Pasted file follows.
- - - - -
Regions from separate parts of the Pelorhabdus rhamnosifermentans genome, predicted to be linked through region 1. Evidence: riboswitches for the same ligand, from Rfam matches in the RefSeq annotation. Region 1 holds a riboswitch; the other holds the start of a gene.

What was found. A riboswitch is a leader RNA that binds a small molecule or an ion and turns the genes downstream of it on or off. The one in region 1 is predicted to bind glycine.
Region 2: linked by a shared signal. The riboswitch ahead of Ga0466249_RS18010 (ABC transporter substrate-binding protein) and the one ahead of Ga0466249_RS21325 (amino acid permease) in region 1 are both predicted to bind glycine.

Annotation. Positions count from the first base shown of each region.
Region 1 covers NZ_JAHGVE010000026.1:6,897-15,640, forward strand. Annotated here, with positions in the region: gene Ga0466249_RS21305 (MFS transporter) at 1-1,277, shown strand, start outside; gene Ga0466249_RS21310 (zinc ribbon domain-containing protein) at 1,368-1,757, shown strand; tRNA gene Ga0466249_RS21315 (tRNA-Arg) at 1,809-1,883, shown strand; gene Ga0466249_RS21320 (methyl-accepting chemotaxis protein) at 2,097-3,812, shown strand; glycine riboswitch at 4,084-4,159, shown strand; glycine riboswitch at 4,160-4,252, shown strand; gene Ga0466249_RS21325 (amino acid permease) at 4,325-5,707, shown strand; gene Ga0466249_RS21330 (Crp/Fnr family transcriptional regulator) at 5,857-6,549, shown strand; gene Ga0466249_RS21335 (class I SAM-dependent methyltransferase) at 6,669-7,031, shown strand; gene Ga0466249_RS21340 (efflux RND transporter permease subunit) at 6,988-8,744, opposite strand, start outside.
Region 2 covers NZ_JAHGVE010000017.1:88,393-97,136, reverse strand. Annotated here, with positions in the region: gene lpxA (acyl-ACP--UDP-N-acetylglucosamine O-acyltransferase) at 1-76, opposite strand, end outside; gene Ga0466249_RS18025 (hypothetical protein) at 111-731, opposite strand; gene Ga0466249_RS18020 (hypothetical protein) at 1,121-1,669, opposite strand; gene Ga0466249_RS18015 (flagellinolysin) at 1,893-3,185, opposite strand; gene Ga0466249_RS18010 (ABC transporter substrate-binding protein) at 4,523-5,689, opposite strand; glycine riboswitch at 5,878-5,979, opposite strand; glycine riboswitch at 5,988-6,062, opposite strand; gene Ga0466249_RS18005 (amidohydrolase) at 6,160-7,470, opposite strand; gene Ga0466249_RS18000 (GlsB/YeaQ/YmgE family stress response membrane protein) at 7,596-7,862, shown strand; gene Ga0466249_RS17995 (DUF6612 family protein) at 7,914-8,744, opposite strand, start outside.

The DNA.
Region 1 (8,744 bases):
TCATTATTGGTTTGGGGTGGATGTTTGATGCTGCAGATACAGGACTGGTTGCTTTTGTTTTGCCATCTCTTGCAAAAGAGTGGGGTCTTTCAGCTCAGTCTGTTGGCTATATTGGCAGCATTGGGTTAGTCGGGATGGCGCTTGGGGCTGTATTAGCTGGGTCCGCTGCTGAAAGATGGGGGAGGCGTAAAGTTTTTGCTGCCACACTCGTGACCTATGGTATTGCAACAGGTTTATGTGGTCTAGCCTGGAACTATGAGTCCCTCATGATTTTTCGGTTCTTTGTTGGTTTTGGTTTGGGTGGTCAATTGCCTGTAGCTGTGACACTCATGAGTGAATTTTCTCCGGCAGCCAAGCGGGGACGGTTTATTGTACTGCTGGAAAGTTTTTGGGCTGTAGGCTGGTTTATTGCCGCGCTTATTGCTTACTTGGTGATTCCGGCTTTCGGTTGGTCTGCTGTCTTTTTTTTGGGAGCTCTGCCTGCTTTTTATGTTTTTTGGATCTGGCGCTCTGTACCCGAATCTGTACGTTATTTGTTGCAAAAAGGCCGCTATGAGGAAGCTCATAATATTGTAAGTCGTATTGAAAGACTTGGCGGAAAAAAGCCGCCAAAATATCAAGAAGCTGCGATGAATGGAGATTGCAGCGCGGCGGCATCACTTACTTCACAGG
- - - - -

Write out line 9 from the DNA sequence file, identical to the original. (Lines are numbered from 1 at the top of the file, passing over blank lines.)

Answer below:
TCATTATTGGTTTGGGGTGGATGTTTGATGCTGCAGATACAGGACTGGTTGCTTTTGTTTTGCCATCTCTTGCAAAAGAGTGGGGTCTTTCAGCTCAGTCTGTTGGCTATATTGGCAGCATTGGGTTAGTCGGGATGGCGCTTGGGGCTGTATTAGCTGGGTCCGCTGCTGAAAGATGGGGGAGGCGTAAAGTTTTTGCTGCCACACTCGTGACCTATGGTATTGCAACAGGTTTATGTGGTCTAGCCTGGAACTATGAGTCCCTCATGATTTTTCGGTTCTTTGTTGGTTTTGGTTTGGGTGGTCAATTGCCTGTAGCTGTGACACTCATGAGTGAATTTTCTCCGGCAGCCAAGCGGGGACGGTTTATTGTACTGCTGGAAAGTTTTTGGGCTGTAGGCTGGTTTATTGCCGCGCTTATTGCTTACTTGGTGATTCCGGCTTTCGGTTGGTCTGCTGTCTTTTTTTTGGGAGCTCTGCCTGCTTTTTATGTTTTTTGGATCTGGCGCTCTGTACCCGAATCTGTACGTTATTTGTTGCAAAAAGGCCGCTATGAGGAAGCTCATAATATTGTAAGTCGTATTGAAAGACTTGGCGGAAAAAAGCCGCCAAAATATCAAGAAGCTGCGATGAATGGAGATTGCAGCGCGGCGGCATCACTTACTTCACAGG